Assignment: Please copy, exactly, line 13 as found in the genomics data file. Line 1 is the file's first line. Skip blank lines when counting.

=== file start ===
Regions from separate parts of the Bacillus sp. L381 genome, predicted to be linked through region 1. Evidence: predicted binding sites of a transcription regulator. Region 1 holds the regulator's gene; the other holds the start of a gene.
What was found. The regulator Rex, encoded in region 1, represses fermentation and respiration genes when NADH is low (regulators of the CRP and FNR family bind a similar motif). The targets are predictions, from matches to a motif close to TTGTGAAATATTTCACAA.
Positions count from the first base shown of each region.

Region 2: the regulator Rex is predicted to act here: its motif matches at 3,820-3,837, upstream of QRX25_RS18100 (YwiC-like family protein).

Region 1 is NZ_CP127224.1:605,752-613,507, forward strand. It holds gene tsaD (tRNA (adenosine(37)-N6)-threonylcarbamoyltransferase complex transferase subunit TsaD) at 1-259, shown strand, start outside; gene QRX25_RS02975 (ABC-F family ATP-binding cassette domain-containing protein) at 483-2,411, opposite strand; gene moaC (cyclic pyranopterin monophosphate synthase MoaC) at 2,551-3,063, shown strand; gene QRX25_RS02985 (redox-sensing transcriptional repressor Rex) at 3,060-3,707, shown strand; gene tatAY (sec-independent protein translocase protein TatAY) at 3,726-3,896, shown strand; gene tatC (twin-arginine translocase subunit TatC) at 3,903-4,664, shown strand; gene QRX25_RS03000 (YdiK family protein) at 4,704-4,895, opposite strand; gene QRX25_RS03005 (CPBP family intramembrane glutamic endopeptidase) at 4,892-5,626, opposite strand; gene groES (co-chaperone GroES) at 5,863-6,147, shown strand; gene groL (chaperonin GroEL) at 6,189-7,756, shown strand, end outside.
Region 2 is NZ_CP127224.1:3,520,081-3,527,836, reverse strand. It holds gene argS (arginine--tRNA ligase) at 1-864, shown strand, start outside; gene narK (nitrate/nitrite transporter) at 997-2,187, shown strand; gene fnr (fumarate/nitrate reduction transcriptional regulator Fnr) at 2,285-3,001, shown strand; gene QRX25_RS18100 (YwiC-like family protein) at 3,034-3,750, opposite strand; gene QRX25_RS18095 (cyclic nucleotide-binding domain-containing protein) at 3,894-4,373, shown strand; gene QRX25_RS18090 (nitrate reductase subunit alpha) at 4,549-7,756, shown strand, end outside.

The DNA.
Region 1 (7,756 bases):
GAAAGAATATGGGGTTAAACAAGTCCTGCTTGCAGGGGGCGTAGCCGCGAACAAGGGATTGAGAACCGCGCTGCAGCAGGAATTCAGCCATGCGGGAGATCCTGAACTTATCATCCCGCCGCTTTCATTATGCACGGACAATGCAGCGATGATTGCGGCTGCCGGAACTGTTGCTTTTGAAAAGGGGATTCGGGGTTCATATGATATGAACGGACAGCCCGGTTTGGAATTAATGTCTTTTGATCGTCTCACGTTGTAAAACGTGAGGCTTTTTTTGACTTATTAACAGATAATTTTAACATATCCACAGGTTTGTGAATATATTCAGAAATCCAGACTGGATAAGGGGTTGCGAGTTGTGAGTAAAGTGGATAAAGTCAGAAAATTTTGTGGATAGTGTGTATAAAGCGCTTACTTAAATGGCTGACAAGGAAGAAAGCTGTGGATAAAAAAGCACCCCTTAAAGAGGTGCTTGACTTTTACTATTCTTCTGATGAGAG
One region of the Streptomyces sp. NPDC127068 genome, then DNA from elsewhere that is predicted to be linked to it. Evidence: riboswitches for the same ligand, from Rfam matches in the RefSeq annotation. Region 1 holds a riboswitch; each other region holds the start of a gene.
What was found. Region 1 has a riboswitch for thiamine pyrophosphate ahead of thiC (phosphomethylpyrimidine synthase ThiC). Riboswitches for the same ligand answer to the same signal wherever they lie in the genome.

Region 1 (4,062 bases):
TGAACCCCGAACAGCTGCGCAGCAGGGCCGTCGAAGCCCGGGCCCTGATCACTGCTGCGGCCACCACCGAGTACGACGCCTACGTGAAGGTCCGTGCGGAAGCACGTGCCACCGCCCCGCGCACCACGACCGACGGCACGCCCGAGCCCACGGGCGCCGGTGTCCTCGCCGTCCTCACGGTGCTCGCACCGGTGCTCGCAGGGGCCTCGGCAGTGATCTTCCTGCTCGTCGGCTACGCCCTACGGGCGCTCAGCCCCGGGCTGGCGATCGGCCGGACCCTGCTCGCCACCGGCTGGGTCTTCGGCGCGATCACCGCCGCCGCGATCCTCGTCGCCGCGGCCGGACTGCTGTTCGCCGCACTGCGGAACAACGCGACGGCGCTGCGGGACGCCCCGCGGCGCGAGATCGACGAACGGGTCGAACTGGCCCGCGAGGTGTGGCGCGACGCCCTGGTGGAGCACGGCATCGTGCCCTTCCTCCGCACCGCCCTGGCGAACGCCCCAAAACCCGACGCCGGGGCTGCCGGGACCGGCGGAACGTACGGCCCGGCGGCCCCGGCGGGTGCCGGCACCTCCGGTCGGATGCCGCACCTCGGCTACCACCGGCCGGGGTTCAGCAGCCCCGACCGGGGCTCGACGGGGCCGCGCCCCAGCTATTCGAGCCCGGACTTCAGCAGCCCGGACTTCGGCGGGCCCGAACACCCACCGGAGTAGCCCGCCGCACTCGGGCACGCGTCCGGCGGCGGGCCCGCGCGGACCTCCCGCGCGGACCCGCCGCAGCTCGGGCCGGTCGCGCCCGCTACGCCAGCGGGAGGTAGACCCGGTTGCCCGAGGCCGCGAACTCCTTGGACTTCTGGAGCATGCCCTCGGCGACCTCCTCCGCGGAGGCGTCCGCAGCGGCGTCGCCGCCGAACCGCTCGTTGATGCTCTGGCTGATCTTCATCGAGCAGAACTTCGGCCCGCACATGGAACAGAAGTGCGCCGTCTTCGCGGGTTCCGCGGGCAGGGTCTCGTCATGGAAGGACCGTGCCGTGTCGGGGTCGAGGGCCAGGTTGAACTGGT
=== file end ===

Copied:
TGAACCCCGAACAGCTGCGCAGCAGGGCCGTCGAAGCCCGGGCCCTGATCACTGCTGCGGCCACCACCGAGTACGACGCCTACGTGAAGGTCCGTGCGGAAGCACGTGCCACCGCCCCGCGCACCACGACCGACGGCACGCCCGAGCCCACGGGCGCCGGTGTCCTCGCCGTCCTCACGGTGCTCGCACCGGTGCTCGCAGGGGCCTCGGCAGTGATCTTCCTGCTCGTCGGCTACGCCCTACGGGCGCTCAGCCCCGGGCTGGCGATCGGCCGGACCCTGCTCGCCACCGGCTGGGTCTTCGGCGCGATCACCGCCGCCGCGATCCTCGTCGCCGCGGCCGGACTGCTGTTCGCCGCACTGCGGAACAACGCGACGGCGCTGCGGGACGCCCCGCGGCGCGAGATCGACGAACGGGTCGAACTGGCCCGCGAGGTGTGGCGCGACGCCCTGGTGGAGCACGGCATCGTGCCCTTCCTCCGCACCGCCCTGGCGAACGCCCCAAAACCCGACGCCGGGGCTGCCGGGACCGGCGGAACGTACGGCCCGGCGGCCCCGGCGGGTGCCGGCACCTCCGGTCGGATGCCGCACCTCGGCTACCACCGGCCGGGGTTCAGCAGCCCCGACCGGGGCTCGACGGGGCCGCGCCCCAGCTATTCGAGCCCGGACTTCAGCAGCCCGGACTTCGGCGGGCCCGAACACCCACCGGAGTAGCCCGCCGCACTCGGGCACGCGTCCGGCGGCGGGCCCGCGCGGACCTCCCGCGCGGACCCGCCGCAGCTCGGGCCGGTCGCGCCCGCTACGCCAGCGGGAGGTAGACCCGGTTGCCCGAGGCCGCGAACTCCTTGGACTTCTGGAGCATGCCCTCGGCGACCTCCTCCGCGGAGGCGTCCGCAGCGGCGTCGCCGCCGAACCGCTCGTTGATGCTCTGGCTGATCTTCATCGAGCAGAACTTCGGCCCGCACATGGAACAGAAGTGCGCCGTCTTCGCGGGTTCCGCGGGCAGGGTCTCGTCATGGAAGGACCGTGCCGTGTCGGGGTCGAGGGCCAGGTTGAACTGGT